The Michigan Daily - SPORTSMonday - Monday, October 25, 1993 - 5
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espite I ss, records GAME)
fail in recrd quantities PASSING
perimeter plays." Saturday could have featured a cel-
TALKSc : Before Ricky Pow- ebrationof the 500th home victorybut Collins 1
ers' fateful fourth-quartcrfumble lli- that will have to wait at least until the Tot.I
ifichigan Stadium since 1966.
career high with 118 yards rushing,
scored on runs of 11 and 3 yards in the
Stquarter, helping the Buckeyes build
a 5-0 advantage.
Minnesota 28, Wisconsin 21
Scott Eckers passed for 267 yards
and two touchdowns and Chris Darkins
scored twice Saturday night as Minne-
sota defeated previously unbeaten Wis-
The Gophers (3-2, 4-4) won their
third straight game for the first time
ce 1990 while foiling a bid by Wis-
,sin (3-1, 6-1) for its best start ever.
Wisconsin's Darrell Bevell, who had
four interceptions entering the game,
was picked off five times by Minne-
sota, the last by Craig Sauerwith 2:18 to
play. He was 31-of-48 for 423 yards.
Indiana 24, Northwestern 0
Thomas Lewis ran back a punt 58
yards for a touchdown in the fourth
carter Saturday to cap a 24-0 victory
Indianaturned two Wildcat fumbles
into touchdowns on an 11-yard run by
Brett Law and a nine-yard pass from
John Paci to Eddie Baety.
The Hoosiers (3-1,6-1) are off to their
best start since 1987. Northwestern(0-4,2-
5) suffered its fourth straight defeat.
Three times the Wildcats moved
inside the Indiana 15 but lost the ball on
rmble, an interception and once on
By ADAM MILLER
and KEN SUGIURA
DAILY FOOTBALL WRITERS
The Michigan football team saw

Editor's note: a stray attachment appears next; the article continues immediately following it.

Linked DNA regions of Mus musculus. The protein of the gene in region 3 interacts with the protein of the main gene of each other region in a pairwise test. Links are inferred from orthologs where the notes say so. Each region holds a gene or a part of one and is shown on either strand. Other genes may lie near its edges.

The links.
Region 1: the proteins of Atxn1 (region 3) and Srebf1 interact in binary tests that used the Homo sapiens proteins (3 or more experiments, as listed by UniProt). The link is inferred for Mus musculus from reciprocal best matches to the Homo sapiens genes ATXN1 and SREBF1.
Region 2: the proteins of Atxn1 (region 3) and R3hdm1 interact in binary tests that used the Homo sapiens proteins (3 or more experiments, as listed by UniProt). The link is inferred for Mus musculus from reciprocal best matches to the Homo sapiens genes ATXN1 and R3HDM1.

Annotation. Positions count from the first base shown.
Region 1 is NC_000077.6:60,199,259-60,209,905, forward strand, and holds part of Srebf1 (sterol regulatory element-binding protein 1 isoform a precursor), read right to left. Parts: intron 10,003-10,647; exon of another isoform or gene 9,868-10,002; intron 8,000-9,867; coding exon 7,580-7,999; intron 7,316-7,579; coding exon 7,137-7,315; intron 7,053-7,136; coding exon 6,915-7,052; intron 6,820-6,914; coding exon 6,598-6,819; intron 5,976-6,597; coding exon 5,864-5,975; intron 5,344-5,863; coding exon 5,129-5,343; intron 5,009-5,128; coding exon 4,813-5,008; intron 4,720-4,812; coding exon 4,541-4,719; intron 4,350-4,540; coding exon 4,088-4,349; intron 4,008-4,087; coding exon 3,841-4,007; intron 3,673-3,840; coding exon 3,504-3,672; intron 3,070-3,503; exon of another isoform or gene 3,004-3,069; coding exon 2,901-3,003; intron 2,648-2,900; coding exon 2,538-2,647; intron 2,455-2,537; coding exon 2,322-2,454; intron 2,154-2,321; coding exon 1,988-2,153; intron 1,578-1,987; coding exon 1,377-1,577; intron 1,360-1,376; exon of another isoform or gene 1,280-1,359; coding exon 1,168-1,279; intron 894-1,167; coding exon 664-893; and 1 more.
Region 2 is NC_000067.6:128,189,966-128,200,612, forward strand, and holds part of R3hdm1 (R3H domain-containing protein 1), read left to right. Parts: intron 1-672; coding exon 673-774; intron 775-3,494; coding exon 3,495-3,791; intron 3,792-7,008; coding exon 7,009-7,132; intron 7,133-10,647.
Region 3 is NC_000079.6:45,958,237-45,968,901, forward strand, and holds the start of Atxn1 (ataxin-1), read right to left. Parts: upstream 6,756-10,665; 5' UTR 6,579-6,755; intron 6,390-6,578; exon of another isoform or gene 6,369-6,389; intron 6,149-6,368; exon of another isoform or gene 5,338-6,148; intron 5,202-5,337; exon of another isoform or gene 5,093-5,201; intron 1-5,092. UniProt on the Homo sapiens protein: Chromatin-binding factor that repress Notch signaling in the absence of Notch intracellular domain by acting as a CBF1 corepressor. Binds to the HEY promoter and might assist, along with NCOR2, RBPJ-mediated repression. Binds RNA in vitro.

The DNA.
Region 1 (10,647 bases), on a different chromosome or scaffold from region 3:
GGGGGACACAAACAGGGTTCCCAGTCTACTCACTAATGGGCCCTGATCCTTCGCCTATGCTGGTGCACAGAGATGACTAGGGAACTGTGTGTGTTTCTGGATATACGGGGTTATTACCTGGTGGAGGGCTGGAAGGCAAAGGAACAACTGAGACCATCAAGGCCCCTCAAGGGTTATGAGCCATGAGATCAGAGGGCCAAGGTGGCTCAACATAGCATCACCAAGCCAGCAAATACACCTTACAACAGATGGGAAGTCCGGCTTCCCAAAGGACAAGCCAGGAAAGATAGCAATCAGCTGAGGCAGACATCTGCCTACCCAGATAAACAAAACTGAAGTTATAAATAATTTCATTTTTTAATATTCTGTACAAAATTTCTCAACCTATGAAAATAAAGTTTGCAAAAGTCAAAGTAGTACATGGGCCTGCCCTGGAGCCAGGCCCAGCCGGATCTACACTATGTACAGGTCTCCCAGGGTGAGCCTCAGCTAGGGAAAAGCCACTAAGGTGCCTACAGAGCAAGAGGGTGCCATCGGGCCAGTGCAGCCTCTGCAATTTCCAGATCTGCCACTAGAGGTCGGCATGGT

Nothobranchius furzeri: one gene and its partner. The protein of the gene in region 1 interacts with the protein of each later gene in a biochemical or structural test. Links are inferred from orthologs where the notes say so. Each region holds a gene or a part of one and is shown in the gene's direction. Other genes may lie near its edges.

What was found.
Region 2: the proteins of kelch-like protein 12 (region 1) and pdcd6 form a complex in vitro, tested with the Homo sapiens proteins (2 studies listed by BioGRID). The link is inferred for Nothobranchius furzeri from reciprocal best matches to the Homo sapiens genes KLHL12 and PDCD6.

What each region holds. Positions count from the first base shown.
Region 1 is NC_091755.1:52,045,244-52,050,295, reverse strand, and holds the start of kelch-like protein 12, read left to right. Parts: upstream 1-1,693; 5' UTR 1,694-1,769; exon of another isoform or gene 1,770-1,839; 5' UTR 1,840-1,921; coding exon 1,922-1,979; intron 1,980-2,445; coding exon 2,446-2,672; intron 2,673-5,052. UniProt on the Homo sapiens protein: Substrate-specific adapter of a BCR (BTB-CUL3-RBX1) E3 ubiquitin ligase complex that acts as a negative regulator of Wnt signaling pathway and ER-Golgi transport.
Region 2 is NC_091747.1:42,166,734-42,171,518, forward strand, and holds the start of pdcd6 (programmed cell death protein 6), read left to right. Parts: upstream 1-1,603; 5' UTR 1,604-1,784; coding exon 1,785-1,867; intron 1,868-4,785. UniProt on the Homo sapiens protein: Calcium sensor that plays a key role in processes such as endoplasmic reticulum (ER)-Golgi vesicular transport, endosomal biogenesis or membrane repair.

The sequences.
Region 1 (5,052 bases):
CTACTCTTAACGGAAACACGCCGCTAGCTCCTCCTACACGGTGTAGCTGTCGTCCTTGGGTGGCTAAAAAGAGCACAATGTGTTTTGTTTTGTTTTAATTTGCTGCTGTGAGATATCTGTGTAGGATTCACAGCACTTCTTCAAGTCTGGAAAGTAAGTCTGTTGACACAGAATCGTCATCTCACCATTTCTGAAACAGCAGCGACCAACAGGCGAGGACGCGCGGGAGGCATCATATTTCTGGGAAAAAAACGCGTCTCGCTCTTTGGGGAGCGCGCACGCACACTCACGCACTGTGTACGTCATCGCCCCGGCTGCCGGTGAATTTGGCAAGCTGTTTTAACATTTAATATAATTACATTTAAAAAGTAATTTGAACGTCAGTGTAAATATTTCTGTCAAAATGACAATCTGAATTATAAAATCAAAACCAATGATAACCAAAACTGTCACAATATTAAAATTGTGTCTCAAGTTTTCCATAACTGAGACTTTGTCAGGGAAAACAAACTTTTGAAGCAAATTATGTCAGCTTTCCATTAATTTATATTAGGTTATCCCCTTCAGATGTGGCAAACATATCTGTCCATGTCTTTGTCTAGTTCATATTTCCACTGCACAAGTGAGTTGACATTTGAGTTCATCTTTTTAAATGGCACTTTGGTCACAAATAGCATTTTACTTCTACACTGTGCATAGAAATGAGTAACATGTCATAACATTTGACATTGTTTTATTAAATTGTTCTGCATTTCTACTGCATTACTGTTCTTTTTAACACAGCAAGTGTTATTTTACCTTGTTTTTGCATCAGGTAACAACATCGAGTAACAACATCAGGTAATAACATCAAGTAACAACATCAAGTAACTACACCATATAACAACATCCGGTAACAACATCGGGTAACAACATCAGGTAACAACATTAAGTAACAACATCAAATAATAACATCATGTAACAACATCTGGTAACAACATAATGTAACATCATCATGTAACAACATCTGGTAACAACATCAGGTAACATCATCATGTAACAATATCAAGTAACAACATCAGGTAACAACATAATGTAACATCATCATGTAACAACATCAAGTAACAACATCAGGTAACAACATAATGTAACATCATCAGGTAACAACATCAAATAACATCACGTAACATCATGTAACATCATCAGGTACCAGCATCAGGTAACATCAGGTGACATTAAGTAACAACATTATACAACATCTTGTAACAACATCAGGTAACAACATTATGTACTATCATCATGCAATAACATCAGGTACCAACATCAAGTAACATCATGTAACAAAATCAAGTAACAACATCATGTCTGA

records and streaks fall like autumn
leaves during Saturday's 24-21 loss to
Illinois. Only leaves don't fall so fast.
Derrick Alexander's 90-yard
touchdown reception in the third quar-
ter, which gave the Wolverines a seem-
ingly comfortable 21-10 lead, was the
longest pass play in Michigan history. It
eclipsed an 83-yard strike from Rick
Leach to Jim Smith in the 1975 game
The completion was also the third-
longest play from scrimmage in Michi-
gan history and the 13th-longest touch-
down in Wolverine history.
Alexander's 188 receiving yards
earned him the second spot on
Michigan's single game-receiving list
behind Jack Clancy's 197. Clancy set
the markin a41-Owhitewashof Oregon
State in 1966.
Alexander's 114 career receptions
are fifth-best for a Wolverine, five be-
hind Jim Mandich, who played from
Quarterback Todd Collins made
his mark as well. His 286 passing yards
are the third highest in Michigan his-
tory, and his three touchdowns gave
him 19 for hiscareer, good forseventh
in the Michigan record books.
Additionally, his 13 TD strikes this
season move him into a 10th-place tie
on that list, his 2,422 career passing
yards are ninth most at Michigan, and
his'1,591 this season are ninth best on
The 106,385 homecoming crowd
was the fifth-largest crowd in Michigan
Additionally, the total put Michi-
gan Stadium over the 30million mark
in attendance, with 30,045,887 hav-
ing passed through the gates since
the Stadium opened in 1927. Over
403 games, the average attendance
The loss snapped a 26-year streak
at the stadium. Before yesterday, Illi-
nois' last victory in Ann Arbor was a
28-21 decision in 1966.
"I thought itwasgoingtobe like last
year when we got close but didn't win
the game," Illinois coach Lou Tepper
said, in reference to last season's 22-22
deadlock. "It's great to end that losing
streak against them."
FLAG ON THE PLAY: Michigan and
Illinois combined for 144 yards in pen-
alties, and the Illini took 104 of them.
The 10 penalties often came at the
worst times for Illinois. Two came on a
first quarter Michigan drive on plays
that would have forced the Wolverines
to give the ball back to the Illini The
flags eventually led to Michigan's first
In the third quarter, Illinois had
marched, with relative ease, from its 31
to the Wolverine 40-yard line, where it
had first and 10. A false start penalty
snapped the momentum, and four plays
later Illinois punted.
Also consider the two offensive pen-
alties the Illini incurred that Michigan
declined, and you get an idea of the
amount of mistakes Illinois overcame
in its victory.
TwoTHUmBs up: Speaking of 1966,
the Illinois coaching staff spliced in
footage of the Illini's last victory in
Michigan Stadium as the team went
over game film. Reportedly, tears welled
up in players' eyes as they watched the
"It was emotional. It was an emo-
tional game," said Tepper of the film
review. "A guy picked off a pass on the